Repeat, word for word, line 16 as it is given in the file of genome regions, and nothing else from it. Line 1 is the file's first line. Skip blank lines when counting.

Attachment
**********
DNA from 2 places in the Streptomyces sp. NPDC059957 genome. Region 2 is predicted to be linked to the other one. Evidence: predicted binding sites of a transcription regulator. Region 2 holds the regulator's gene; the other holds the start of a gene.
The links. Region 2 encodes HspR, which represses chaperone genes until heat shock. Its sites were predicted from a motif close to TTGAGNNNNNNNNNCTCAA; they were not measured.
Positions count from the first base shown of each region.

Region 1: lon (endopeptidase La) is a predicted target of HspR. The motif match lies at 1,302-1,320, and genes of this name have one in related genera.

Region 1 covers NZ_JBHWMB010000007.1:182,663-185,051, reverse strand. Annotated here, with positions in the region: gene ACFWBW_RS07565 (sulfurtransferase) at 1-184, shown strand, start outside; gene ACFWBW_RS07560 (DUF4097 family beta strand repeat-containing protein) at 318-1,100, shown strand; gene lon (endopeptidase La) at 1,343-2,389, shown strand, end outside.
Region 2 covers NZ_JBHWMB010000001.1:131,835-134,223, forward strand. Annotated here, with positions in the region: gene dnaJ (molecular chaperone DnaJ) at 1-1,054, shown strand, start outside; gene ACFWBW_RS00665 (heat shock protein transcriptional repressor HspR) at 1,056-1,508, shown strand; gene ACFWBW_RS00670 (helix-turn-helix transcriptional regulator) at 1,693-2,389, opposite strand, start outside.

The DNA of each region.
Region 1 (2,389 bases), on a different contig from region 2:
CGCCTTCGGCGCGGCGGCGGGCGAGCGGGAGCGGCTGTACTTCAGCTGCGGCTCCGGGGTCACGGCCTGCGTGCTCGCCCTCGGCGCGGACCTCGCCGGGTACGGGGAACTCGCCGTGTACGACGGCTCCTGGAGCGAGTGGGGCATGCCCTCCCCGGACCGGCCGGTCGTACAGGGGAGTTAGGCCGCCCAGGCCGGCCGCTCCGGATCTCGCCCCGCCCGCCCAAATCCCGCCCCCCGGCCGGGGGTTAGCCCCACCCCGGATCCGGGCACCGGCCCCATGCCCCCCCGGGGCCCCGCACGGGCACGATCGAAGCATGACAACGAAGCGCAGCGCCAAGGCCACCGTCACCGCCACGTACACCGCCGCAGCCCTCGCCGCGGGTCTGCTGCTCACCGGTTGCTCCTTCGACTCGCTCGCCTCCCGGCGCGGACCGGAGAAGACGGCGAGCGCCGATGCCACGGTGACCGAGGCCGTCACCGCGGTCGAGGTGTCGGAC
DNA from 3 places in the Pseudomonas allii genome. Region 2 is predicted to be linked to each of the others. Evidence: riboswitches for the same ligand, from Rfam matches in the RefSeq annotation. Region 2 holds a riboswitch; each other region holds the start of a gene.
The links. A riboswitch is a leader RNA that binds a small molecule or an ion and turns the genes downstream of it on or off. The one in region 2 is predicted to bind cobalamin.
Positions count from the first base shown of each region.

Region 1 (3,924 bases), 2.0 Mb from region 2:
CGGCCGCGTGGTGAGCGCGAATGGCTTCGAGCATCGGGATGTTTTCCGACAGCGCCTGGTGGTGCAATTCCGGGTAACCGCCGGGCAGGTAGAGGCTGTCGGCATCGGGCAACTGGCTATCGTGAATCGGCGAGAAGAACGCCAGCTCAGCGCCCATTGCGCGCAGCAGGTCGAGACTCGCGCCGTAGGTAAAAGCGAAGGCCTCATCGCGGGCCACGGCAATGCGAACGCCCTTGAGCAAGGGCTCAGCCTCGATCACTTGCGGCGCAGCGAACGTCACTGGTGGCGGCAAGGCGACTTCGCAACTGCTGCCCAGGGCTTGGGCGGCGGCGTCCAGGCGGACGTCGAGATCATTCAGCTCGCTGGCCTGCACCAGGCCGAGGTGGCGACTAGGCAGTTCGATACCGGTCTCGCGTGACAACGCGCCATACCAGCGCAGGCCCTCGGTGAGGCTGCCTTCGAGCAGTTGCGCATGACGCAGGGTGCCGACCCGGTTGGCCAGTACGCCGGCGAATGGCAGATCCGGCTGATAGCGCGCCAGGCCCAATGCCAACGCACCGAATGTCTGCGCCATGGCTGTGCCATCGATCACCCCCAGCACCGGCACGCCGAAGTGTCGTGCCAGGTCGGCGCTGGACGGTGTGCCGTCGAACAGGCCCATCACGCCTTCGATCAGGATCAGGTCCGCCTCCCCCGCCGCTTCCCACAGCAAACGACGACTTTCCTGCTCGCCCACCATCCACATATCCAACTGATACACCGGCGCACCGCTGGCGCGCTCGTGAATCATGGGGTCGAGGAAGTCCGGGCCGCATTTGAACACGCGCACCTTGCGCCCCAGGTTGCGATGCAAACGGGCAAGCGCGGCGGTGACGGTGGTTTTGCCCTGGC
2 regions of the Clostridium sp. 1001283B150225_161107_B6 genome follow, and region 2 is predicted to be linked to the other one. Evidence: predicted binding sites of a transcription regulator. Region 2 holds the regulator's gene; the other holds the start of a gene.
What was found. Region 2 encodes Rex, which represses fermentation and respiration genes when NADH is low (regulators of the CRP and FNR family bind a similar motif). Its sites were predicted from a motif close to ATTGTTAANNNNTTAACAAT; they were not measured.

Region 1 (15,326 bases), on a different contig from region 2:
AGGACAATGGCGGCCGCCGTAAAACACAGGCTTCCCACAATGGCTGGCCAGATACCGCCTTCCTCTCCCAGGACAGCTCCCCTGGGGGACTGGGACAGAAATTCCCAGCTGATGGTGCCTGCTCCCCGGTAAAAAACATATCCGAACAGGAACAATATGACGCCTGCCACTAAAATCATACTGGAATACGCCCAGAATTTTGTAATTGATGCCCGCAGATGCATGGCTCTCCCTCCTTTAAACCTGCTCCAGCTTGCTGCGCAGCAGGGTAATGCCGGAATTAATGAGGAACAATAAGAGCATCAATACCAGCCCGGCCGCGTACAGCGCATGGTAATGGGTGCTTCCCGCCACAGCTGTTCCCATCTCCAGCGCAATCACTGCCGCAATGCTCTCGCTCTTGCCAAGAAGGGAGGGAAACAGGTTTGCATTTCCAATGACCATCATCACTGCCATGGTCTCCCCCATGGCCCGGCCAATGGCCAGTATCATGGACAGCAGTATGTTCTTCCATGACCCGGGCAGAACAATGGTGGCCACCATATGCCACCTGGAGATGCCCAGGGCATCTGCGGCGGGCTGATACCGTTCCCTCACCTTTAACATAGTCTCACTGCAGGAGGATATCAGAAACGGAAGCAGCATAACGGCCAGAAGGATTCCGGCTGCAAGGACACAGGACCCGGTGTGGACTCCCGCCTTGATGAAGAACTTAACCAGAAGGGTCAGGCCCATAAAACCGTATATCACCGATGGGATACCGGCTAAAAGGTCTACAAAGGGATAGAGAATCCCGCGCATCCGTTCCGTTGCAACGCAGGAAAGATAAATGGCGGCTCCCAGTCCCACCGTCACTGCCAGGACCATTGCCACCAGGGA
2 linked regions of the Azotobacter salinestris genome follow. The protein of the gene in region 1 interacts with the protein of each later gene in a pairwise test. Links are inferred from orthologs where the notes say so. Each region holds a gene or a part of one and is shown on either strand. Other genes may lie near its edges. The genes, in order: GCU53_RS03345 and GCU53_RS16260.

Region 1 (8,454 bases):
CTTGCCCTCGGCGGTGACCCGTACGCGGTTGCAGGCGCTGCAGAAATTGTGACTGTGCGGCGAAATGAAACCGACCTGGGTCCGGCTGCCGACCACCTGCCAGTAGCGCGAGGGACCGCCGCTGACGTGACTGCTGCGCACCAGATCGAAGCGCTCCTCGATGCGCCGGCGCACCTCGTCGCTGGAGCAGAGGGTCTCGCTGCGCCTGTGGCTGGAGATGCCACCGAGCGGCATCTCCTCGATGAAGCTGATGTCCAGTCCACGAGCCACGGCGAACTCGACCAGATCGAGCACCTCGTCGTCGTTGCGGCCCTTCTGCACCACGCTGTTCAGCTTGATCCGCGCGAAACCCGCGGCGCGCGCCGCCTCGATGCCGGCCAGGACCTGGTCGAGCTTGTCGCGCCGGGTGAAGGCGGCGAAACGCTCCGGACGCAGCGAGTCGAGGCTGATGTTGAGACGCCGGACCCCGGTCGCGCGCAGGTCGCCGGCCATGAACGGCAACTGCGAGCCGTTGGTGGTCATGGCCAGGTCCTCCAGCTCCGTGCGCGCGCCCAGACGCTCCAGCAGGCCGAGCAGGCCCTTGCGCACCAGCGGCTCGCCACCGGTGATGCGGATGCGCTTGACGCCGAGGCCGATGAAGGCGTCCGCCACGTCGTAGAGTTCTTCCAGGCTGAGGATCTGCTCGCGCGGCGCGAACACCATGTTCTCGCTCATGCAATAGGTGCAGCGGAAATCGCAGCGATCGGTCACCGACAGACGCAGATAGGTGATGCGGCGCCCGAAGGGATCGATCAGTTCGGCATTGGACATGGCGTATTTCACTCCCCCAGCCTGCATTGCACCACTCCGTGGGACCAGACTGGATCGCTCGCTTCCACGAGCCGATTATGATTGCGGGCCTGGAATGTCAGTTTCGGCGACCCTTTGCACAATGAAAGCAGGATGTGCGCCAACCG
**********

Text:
What was found. Region 2 encodes Rex, which represses fermentation and respiration genes when NADH is low (regulators of the CRP and FNR family bind a similar motif). Its sites were predicted from a motif close to ATTGTTAANNNNTTAACAAT; they were not measured.